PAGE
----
motherhood. A model case, contrary case and borderline case are described.

Conclusion. Clarifying the definition of control in childbirth and defining its

attributes can help inform women and maternity providers throughout the world.

This analysis provides clarity to a previously tenuous concept and allows practi-

tioners to better understand the critical relationship between control in childbirth

and satisfaction with the childbirth experience. It also has the potential to affect

perinatal outcomes and subsequently healthcare costs.

Keywords: childbirth, choice, concept analysis, control, labour, midwifery, nursing,

pregnancy

Introduction

Across health conditions, control is an emerging topic of

concern. In health care, discussions about control centre on

control of healthcare costs, infection control, control of

disease progression and the desire of healthcare consumers to

be more involved in the decisions that are made about their

care and the care of their

Role stress amongst nurses at the workplace: concept analysis

SANAZ RIAHI R N , B S c N , M S N

Clinical Education Leader, Professional Practice, Ontario Shores Centre for Mental Health Science, Whitby,
ON, Canada

Introduction

�Nursing is, by its very nature, an occupation subject to
a high degree of stress. Every day the nurse confronts

stark suffering, grief, and death as few other people do.

Many nursing tasks are mundane and unrewarding.

Many are, by normal standards, distasteful, even dis-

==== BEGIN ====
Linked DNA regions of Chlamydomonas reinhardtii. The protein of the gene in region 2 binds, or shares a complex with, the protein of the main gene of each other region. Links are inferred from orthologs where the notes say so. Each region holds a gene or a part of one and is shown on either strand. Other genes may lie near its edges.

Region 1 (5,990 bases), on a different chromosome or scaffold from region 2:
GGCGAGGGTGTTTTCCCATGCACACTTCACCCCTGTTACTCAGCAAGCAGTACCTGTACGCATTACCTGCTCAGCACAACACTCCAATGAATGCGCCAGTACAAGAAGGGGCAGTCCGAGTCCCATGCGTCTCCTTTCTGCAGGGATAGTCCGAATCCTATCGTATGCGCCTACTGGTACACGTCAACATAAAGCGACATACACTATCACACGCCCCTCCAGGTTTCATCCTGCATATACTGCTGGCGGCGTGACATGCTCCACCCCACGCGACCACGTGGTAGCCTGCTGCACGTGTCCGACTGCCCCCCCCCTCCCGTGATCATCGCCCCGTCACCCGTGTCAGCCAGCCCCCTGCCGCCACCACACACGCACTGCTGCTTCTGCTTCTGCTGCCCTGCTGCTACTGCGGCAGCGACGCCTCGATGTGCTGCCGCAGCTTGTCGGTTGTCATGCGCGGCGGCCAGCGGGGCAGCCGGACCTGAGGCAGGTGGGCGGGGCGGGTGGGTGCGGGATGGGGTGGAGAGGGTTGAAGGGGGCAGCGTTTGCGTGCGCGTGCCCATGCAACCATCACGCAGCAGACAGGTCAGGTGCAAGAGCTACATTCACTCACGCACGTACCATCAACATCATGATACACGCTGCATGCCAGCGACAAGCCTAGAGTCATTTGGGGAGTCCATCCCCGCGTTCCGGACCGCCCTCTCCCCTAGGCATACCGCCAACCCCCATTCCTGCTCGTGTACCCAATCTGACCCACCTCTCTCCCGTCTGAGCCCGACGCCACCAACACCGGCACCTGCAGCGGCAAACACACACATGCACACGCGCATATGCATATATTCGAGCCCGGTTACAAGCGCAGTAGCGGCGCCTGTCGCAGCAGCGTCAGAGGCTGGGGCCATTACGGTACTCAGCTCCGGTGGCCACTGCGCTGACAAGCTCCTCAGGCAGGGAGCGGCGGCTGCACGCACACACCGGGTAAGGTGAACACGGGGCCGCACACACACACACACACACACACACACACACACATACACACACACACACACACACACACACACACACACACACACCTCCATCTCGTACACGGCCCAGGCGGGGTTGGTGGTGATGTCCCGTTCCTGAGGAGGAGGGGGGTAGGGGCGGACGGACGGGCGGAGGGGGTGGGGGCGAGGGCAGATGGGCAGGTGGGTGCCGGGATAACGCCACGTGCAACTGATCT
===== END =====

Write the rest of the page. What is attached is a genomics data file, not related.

gusting, others are often degrading; some are simply

frightening� (Mcgrath et al. 2003, p. 555). According to
the United Nations and World Health Organization,

job stress has become a worldwide epidemic (Collins

2006) and there is a growing body of research docu-

menting the stressful nature of the nursing role in pa-

tient care settings. The concept of stress, in general, and

role stress more specifically, lacks consensus and may

vary depending on the academic background of the

researcher (Mulhall 1996, Clegg 2001).

The health care systems, both in Canada and USA,

have encountered many challenges throughout the

years. In the early 1990s, cuts to the Canadian health

Correspondence

Sanaz Riahi

Professional Practice

Ontario Shores Centre for Mental

Health Science

700 Gordon Street

Whitby, ON L1N 5S9

Canada

E-mail: [email protected]

R I A H I S . (2011) Journal of Nursing Management 19, 721–731

Role stress amongst nurses at the workplace: concept analysis

Aim The present study explicates the concept of role stress amongst nurses through
an analysis adopted from Walker and Avant; Strategies for Theory Construction in
Nursing, 4th edn, Prentice Hall, New Jersey, NY.
Background Role stress has become a significant problem amongst nurses and has

created much distress leading to burnout among many in the nursing profession. It

is significant to analyse the concept of role stress and its relative attributes and

consequences, in order to recognize the necessary antecedents needed to create

better conditions for nurses at the workplace.

Evaluation A modified method developed by Walker and Avant was used for this

concept analysis.

Key issues A model representing the concept of role stress was developed through

careful consideration of the attributes, consequences, antecedents and empirical

referents of role stress.

Conclusion The concept analysis of role stress among nurses at the workplace

recognized the vulnerability of the nursing discipline towards burnout and distress

C O N C E P T A N A L Y S I S

Migration: a concept analysis from a nursing perspective

Michelle Freeman, Andrea Baumann, Jennifer Blythe, Anita Fisher & Noori Akhtar-Danesh

Accepted for publication 17 September 2011

Correspondence to M. Freeman:

e-mail: [email protected]

Michelle Freeman MSN RN

Doctoral Student

School of Nursing, McMaster University,

Hamilton, Ontario, Canada,

and Lecturer

Faculty of Nursing, University of Windsor,

Ontario, Canada

Andrea Baumann PhD RN

Associate Vice-President,

Global Health, Faculty of Health Sciences,